RODALE NEWS, EMMAUS, PA—The fish we see in our supermarket’s seafood section can come from all over the world. Some are farm-raised, some are wild-caught, and many are harvested in ways that are destroying fish populations, throwing the balance of ocean ecosystems into a tizzy. Some can even be tainted with contaminants that are detrimental to our health. The good news is some retailers are taking action to incorporate sustainability policy into their seafood selections. Others are not, but you can vote with your dollars to motivate food markets to offer the best fish for the health of your family and the oceans.
THE DETAILS: A new report looking at the sustainability of seafood sold in major retailers found that 9 of the 20 surveyed are apparently doing nothing to improve the health of our oceans, while others are making positive changes. Greenpeace released the findings in its third edition of Carting Away the Oceans, basing its rankings on four categories integral to sustainability in seafood sales: policy, initiative support, transparency, and inventory. Researchers found that Aldi, Costco, Giant Eagle, H.E.B., Meijer, Price Chopper, Publix, Trader Joe’s, and Winn Dixie are ignoring scientific warnings regarding the crisis many fisheries and ocean ecosystems are encountering. Trader Joe’s ranked worst among the national supermarket chains surveyed. None of the supermarkets analyzed received a “good” score, but several improved significantly and received Greenpeace’s passing grade.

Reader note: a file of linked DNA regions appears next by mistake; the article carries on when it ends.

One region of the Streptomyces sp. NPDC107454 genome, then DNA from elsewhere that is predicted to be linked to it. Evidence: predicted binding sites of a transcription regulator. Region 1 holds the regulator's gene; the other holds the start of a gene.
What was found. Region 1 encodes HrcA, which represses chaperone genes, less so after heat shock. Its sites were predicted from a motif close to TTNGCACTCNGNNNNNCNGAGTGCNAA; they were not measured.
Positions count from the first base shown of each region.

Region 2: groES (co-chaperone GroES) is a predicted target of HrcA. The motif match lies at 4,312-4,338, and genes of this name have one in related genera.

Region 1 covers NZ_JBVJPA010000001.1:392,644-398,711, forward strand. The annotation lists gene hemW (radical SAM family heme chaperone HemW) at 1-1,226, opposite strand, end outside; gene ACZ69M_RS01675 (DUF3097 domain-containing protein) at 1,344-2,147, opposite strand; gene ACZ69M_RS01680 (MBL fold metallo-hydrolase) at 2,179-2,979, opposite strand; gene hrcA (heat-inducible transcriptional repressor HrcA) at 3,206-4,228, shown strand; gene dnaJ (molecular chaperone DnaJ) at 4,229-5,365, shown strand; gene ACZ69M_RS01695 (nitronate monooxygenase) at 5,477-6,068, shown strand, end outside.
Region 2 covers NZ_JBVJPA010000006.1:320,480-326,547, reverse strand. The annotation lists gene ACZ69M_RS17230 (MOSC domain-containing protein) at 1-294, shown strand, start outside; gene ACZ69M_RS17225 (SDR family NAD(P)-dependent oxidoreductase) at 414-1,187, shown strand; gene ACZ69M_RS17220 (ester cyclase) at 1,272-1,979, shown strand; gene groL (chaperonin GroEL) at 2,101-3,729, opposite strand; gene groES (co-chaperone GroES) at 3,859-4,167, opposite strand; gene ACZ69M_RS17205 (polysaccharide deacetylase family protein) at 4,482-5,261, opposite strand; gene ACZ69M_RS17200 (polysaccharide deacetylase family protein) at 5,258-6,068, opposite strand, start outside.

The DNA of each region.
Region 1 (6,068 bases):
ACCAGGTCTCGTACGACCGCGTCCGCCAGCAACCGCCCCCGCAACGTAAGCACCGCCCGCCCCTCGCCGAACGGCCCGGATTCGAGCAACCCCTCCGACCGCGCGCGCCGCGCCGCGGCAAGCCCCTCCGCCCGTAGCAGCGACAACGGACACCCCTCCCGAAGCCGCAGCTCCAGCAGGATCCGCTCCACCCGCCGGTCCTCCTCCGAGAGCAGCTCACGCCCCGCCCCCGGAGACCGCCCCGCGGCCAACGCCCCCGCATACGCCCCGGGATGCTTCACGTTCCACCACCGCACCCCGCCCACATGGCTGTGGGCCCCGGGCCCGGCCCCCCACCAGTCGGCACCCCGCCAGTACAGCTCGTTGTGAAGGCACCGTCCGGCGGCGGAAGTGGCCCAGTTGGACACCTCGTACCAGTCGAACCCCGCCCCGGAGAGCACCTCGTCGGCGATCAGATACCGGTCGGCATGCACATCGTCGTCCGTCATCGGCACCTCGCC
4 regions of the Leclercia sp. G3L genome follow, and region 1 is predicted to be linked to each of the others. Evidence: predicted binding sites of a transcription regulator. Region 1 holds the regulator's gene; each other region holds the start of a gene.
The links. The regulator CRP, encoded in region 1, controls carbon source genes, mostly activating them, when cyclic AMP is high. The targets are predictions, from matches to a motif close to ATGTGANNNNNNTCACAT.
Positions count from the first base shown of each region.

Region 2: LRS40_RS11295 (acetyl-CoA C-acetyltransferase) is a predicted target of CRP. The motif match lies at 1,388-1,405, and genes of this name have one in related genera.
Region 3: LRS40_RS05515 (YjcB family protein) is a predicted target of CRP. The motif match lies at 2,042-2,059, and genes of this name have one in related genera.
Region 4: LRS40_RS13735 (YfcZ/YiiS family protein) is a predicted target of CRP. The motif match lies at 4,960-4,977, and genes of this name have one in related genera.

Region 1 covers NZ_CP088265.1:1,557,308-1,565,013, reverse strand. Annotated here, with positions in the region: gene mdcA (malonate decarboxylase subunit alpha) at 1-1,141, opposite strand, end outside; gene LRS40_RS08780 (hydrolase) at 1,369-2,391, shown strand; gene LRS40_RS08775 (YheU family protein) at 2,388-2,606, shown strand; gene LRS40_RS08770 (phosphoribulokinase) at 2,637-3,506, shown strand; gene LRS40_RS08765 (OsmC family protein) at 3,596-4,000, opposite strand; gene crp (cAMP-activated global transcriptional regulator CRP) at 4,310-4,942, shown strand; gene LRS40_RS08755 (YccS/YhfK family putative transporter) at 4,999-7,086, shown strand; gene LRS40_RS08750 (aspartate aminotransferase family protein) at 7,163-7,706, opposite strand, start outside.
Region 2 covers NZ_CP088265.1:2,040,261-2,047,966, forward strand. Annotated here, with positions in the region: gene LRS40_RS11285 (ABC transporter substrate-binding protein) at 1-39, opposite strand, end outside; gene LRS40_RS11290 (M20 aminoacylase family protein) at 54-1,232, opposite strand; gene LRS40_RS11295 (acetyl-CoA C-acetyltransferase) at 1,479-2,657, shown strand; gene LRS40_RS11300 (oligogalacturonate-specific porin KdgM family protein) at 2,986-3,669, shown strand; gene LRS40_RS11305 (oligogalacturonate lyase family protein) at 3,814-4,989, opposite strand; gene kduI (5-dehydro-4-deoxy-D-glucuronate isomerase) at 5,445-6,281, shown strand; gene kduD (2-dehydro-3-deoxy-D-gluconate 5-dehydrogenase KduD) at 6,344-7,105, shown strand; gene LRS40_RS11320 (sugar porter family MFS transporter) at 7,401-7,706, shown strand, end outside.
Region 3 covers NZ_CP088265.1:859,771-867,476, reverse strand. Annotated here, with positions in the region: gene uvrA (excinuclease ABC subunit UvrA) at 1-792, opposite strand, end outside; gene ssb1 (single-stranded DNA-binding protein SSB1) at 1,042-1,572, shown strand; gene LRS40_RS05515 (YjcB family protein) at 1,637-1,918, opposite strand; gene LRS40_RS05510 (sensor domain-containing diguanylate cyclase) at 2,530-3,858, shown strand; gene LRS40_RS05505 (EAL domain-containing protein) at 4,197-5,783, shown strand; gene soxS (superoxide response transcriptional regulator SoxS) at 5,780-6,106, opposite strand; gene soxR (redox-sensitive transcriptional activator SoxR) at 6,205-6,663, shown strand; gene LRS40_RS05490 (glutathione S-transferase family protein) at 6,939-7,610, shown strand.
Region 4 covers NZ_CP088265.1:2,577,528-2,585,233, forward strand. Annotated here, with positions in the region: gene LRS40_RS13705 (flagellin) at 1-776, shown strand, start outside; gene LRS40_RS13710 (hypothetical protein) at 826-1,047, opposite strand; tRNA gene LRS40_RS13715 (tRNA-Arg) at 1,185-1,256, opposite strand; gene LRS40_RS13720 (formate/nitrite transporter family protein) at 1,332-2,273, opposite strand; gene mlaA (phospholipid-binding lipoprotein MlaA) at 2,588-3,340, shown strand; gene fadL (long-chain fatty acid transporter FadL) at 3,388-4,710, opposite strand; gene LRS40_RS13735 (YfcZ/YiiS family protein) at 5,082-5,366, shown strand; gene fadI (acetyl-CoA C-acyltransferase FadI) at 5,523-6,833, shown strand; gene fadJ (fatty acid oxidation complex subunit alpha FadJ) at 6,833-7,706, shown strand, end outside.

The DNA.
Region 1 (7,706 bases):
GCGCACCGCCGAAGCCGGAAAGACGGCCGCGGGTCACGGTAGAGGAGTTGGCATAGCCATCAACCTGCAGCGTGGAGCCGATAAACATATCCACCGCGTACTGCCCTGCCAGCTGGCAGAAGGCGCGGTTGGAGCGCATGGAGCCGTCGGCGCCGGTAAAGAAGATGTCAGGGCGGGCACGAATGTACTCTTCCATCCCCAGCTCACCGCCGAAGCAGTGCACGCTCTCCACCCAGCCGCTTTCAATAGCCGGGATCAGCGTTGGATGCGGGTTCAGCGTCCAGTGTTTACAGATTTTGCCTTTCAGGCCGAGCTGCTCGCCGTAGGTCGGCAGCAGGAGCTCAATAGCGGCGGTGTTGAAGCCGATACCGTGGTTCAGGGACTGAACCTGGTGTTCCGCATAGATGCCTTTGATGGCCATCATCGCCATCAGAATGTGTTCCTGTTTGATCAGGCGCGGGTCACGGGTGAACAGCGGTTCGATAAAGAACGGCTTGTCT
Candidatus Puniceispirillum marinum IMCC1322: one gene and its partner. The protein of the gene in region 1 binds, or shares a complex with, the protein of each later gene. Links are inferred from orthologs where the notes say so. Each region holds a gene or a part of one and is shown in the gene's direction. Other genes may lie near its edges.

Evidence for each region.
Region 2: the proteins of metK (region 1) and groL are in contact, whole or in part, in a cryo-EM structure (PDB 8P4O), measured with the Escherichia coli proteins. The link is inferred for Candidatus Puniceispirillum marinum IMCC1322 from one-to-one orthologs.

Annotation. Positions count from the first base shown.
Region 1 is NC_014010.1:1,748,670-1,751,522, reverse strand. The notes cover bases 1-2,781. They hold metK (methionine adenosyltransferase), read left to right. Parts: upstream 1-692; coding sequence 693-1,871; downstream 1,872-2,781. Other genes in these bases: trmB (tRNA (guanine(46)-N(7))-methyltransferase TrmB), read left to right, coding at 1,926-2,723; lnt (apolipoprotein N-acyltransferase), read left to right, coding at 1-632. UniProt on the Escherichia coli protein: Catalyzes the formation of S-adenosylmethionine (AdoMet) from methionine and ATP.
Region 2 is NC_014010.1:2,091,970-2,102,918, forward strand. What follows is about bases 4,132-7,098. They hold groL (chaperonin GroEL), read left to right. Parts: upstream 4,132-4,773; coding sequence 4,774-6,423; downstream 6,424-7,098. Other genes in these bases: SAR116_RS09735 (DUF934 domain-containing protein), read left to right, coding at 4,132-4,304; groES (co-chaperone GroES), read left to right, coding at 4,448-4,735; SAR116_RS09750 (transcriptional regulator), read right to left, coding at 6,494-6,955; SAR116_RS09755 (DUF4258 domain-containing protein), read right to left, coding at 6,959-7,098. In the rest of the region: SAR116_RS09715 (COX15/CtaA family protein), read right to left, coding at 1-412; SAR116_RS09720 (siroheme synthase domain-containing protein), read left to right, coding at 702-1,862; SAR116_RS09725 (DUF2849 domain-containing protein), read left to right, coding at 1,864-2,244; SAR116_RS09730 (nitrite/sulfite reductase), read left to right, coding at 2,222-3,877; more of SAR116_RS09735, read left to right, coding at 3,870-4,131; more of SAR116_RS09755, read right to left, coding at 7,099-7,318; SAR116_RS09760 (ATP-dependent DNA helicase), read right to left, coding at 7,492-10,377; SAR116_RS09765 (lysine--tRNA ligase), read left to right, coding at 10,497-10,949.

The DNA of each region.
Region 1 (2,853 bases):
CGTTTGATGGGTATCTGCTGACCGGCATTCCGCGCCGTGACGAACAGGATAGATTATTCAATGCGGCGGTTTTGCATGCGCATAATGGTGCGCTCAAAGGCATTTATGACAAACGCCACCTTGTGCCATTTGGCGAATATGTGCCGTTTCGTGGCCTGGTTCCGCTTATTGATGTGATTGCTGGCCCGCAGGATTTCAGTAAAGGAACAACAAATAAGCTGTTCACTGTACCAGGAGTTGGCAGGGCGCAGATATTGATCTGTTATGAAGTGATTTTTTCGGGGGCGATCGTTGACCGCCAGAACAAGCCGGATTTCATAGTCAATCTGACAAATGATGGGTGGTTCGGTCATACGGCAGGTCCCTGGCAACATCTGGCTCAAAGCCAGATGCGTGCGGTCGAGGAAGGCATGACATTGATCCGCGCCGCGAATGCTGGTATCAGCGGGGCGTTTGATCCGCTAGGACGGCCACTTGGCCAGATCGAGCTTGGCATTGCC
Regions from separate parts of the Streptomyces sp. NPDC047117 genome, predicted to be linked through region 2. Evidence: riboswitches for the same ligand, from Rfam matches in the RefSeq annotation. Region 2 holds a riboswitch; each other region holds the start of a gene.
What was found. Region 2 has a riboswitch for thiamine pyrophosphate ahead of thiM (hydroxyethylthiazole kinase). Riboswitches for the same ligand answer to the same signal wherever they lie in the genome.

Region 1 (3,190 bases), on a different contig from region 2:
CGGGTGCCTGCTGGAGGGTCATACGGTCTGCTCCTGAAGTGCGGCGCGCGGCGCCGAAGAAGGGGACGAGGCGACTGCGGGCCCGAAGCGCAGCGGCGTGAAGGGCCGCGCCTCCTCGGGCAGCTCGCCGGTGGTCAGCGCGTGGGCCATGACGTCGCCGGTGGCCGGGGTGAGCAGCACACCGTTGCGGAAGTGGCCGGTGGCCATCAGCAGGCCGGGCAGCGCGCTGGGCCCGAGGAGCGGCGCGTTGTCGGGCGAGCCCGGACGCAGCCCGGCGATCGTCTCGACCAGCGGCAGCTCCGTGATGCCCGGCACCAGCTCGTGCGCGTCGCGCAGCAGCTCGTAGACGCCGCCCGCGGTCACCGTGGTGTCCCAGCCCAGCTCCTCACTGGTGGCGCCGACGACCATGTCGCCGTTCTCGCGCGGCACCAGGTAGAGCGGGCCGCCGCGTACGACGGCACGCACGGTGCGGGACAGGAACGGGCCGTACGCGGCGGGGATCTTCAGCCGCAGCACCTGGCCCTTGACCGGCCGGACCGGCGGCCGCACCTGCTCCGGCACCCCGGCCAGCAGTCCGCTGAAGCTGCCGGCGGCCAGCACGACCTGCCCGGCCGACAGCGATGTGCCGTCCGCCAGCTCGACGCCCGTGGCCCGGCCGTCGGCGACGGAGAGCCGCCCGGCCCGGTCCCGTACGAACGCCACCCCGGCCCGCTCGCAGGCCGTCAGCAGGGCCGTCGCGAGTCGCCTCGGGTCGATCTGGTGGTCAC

Top scorers (out of a possible 100 points)
1. Wegmans (score: 59)
2. Ahold USA (Stop & Shop, Giant, Martin’s Food Markets; score: 57)
3. Whole Foods Market (Harry’s Farmers market, Whole Foods Market, Wild Oats; score: 54)
4. Target (score: 51)
5. Safeway (score: 50)
6. Harris Teeter (score: 49)
7. Wal-Mart (42)
WHAT IT MEANS: As a consumer, you can use your purchasing power to convince supermarkets to turn around the crisis facing our oceans today so we can enjoy fish tomorrow. “Shopping for fish at an obvious seafood sustainability laggard like Trader Joe’s, for example, is something I would highly encourage consumers to rethink,” says Casson Trenor, senior markets campaigner for Greenpeace. “If we can send this message to the poor performers in the list, we can work together to change their behavior.” Supermarkets play a big part in the future of our fragile oceans, and consumers and retailers can work together to ensure we don’t wipe out species forever.
Here’s how you can make a difference.